An API key, for each site, to enable their users to log in or to verify their identity? That sounds a lot like a requirement of registration for every online service, by the back door.

Who is going to build the API to query every single country’s National Licensed Pseudonymity Database, to check someone is licensed before letting them speak online?

For the proposal to work, before someone can speak online, they’d need to demonstrate that they had the right to do so.

I think the proposal confuses car number plates with each individual’s driving licence, but ho hum: either way, the service would need to have a means to verify that the person who wants to speak is officially permitted to do so.

They’d need to query the National Licensed Pseudonymity Database, and check that that user was licensed, or else permit a user to log in and verify their right to speak.

Who is going to build the infrastructure for this? Who gets to design, deploy, operate, and secure what would be perhaps the biggest piece of critical national global infrastructure? The system which, if it were compromised or taken down, would stop speech online?

Car number plates do not stop car-related crime

Vehicle-related crime, and car-related anti-social behaviour, are incredibly common.

Car numbers plates have not stopped it.

Why not deal with obviously-identified speech first?

Unsurprisingly, the proposal address pseudonymous online speech, and ignores all those who post under their own name.

If the system - whatever that is - cannot deal with people who post content under their own names, with their identities clearly visible, why are we not focussing on that first?

We spend a fortune policing the roads - it’s not imposed as a responsibility on car manufacturers

The public pays, via taxation, a fortune for policing the roads. We have public-funded camera systems, and a public-funded police force, driving public-funded police vehicles.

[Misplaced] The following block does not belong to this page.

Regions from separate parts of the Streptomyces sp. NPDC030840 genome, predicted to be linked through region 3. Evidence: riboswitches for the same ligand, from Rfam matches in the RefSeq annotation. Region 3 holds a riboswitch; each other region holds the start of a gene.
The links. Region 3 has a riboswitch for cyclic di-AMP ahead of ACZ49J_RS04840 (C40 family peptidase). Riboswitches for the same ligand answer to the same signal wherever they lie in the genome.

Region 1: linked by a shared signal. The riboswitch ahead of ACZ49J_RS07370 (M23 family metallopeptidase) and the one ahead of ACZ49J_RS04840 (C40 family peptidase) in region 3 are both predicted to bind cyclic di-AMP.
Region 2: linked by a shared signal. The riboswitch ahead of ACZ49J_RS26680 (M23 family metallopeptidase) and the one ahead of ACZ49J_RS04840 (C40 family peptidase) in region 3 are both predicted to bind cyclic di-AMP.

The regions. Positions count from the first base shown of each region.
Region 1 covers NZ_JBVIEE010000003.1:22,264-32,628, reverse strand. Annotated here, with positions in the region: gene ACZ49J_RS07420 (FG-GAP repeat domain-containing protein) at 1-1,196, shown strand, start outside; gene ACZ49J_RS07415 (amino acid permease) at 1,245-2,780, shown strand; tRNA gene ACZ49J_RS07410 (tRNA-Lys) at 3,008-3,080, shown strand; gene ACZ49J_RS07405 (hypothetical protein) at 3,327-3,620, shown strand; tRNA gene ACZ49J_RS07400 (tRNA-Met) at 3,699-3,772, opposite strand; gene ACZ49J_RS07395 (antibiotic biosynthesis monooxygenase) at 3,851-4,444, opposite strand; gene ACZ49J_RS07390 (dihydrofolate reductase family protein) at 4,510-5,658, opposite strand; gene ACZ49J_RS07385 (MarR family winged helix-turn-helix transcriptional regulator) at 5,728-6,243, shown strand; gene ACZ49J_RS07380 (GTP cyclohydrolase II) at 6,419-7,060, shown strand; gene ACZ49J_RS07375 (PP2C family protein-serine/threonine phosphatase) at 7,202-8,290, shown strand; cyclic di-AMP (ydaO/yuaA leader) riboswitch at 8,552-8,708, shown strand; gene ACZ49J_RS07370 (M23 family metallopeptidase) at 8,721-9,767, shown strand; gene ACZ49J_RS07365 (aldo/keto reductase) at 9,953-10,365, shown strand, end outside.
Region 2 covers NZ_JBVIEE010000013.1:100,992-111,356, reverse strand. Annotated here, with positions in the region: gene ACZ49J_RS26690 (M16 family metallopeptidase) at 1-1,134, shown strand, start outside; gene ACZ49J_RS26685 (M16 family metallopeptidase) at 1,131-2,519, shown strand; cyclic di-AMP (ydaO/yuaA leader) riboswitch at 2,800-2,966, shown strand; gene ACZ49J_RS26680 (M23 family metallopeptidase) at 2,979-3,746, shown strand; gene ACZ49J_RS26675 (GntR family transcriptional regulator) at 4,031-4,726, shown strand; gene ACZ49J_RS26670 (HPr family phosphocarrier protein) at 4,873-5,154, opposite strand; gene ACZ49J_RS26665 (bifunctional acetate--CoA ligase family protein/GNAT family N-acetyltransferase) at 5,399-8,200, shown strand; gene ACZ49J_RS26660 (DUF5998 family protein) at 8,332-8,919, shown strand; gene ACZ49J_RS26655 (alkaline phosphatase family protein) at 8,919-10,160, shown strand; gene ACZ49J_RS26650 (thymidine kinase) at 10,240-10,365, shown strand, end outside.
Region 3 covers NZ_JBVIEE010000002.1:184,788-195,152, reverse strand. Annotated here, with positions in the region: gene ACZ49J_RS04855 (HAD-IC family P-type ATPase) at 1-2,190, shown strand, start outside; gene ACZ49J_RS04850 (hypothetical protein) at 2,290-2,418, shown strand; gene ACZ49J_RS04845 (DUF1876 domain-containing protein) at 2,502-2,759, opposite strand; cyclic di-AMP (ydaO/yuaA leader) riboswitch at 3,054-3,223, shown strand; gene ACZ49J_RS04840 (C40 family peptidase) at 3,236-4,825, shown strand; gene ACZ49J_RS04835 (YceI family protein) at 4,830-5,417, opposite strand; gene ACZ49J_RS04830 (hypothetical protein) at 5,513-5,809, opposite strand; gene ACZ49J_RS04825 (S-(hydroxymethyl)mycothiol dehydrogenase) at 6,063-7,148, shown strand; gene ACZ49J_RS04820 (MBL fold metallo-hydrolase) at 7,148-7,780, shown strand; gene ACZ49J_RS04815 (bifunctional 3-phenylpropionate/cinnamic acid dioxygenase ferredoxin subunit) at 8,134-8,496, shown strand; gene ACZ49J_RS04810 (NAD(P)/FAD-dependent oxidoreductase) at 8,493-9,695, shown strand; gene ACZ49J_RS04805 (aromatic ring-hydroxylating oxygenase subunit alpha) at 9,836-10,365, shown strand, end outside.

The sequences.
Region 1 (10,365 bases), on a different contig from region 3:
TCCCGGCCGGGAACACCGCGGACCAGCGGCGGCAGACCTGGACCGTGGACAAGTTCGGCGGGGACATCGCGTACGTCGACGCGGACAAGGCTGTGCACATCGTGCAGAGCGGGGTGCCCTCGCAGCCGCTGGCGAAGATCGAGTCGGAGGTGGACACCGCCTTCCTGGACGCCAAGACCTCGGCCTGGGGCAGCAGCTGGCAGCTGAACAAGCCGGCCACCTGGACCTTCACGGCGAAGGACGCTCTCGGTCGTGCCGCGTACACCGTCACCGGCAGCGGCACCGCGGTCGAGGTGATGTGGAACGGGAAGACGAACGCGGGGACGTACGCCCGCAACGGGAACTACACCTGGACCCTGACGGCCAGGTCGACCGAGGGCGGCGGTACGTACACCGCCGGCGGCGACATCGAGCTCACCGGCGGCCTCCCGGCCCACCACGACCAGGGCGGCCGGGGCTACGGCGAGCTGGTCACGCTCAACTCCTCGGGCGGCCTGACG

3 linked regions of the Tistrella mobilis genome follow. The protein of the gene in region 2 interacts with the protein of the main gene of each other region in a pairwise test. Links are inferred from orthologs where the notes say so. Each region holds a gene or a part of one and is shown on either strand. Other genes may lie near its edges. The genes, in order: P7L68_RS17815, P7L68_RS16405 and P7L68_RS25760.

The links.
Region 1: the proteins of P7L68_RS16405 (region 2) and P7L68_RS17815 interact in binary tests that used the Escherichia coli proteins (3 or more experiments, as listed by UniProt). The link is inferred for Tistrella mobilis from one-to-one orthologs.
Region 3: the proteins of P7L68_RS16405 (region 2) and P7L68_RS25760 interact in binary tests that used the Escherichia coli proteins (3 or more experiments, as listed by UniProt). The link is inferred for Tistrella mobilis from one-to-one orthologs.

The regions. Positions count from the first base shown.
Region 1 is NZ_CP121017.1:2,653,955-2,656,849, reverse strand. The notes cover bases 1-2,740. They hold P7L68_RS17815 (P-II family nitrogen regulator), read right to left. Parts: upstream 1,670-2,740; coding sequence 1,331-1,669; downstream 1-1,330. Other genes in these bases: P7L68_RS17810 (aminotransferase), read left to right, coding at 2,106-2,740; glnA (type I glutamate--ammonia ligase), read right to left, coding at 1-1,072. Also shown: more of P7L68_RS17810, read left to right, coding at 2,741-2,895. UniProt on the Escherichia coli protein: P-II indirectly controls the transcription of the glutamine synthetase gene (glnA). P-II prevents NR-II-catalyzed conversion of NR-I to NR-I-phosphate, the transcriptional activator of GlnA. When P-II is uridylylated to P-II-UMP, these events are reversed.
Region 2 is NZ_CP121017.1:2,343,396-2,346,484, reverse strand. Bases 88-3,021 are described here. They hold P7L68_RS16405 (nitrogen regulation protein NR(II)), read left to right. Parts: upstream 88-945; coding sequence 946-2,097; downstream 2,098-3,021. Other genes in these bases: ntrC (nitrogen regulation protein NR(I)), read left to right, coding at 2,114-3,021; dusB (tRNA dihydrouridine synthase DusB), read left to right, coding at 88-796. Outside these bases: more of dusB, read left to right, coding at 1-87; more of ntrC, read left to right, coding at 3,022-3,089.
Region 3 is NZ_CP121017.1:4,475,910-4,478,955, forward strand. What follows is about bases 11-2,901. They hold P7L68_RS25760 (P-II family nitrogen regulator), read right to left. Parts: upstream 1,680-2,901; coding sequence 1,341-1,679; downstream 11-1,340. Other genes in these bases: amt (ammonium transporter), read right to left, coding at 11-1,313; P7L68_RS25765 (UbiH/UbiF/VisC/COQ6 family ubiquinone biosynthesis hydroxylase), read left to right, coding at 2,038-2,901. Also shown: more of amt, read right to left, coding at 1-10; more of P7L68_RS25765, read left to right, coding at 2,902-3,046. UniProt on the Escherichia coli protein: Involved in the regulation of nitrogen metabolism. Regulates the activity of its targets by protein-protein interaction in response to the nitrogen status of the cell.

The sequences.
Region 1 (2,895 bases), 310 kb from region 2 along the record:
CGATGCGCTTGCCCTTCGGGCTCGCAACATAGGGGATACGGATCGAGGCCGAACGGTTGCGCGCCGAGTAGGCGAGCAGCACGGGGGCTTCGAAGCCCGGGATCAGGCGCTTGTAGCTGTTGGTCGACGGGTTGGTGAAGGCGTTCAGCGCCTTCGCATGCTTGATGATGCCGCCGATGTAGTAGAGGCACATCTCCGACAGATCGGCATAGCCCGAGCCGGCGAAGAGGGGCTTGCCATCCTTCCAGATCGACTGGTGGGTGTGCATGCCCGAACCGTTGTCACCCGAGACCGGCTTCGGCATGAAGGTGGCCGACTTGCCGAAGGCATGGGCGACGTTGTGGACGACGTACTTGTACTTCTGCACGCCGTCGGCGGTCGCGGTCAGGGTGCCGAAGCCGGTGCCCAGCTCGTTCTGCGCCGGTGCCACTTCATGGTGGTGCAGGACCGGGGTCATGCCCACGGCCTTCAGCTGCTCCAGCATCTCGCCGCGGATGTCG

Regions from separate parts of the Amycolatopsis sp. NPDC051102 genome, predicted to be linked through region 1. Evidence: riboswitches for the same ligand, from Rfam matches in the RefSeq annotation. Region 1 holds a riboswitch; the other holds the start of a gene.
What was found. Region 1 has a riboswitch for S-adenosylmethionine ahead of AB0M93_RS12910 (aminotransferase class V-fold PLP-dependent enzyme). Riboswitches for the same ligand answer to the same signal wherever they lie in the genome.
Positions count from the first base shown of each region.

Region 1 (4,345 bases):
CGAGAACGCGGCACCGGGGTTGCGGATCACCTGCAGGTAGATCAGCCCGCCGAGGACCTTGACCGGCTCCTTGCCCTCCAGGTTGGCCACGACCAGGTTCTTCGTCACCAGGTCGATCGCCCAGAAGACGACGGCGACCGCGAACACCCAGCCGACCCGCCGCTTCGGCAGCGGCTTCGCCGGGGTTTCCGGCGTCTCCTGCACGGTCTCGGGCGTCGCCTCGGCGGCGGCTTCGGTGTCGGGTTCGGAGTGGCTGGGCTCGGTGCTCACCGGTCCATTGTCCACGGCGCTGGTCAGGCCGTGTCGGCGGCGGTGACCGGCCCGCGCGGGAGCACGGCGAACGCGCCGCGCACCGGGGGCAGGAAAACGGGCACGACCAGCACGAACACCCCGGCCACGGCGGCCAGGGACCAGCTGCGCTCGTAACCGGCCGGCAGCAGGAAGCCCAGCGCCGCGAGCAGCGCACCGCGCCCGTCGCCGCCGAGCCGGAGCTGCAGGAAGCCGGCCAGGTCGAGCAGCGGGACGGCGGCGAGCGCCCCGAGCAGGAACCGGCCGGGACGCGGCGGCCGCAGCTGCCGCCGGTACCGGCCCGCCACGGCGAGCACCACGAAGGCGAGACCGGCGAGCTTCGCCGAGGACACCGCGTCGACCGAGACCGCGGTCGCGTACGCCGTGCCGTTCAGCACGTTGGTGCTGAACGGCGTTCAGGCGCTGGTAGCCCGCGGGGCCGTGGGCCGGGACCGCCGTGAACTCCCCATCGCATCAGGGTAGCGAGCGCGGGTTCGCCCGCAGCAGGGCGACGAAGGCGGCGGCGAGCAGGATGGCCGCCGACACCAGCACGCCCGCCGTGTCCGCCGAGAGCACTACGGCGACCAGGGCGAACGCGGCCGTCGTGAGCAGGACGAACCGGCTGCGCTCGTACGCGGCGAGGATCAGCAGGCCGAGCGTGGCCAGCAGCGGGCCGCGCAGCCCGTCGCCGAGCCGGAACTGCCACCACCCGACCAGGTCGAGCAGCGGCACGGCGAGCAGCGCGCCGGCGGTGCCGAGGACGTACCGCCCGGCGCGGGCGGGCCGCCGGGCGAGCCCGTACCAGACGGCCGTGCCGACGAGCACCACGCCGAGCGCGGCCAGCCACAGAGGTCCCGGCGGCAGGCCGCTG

We haven’t said that anti-social or criminal driving is down to those who poured the tarmac, or manufactured the cars, and attempted to make them legally responsible for the actions of drivers.

(And, despite the fortune we spend, car crime remains common.)

Children under 16 are not permitted to drive on public roads

Much of the advocacy for greater online surveillance is wrapped in “think of the children” paper. (“But what about terrorists” is the other common wrapping paper.)

But, if car number plates are the best analogy available, there’s a problem: children under 16 are not permitted to drive on public roads.

If online services are “public places”, following the number plates analogy through, while adults may be required to connect via registration-bearing computers, are children to be excluded? (Indeed, do they commit a criminal offence if they attempt to go online, because they’re not licensed?)

Car number plates relate to the vehicle and not the driver. Identifying a driver requires extra information

Is the proposal to make computer owners responsible for handing over information about the actual user?

Or is it to impose liability on the owner for the actions of the user?

Or, being somewhat cynical, is the proposal using the analogy of the registration of a vehicle, but, in fact, refers to the registration of a user, which is a rather different thing.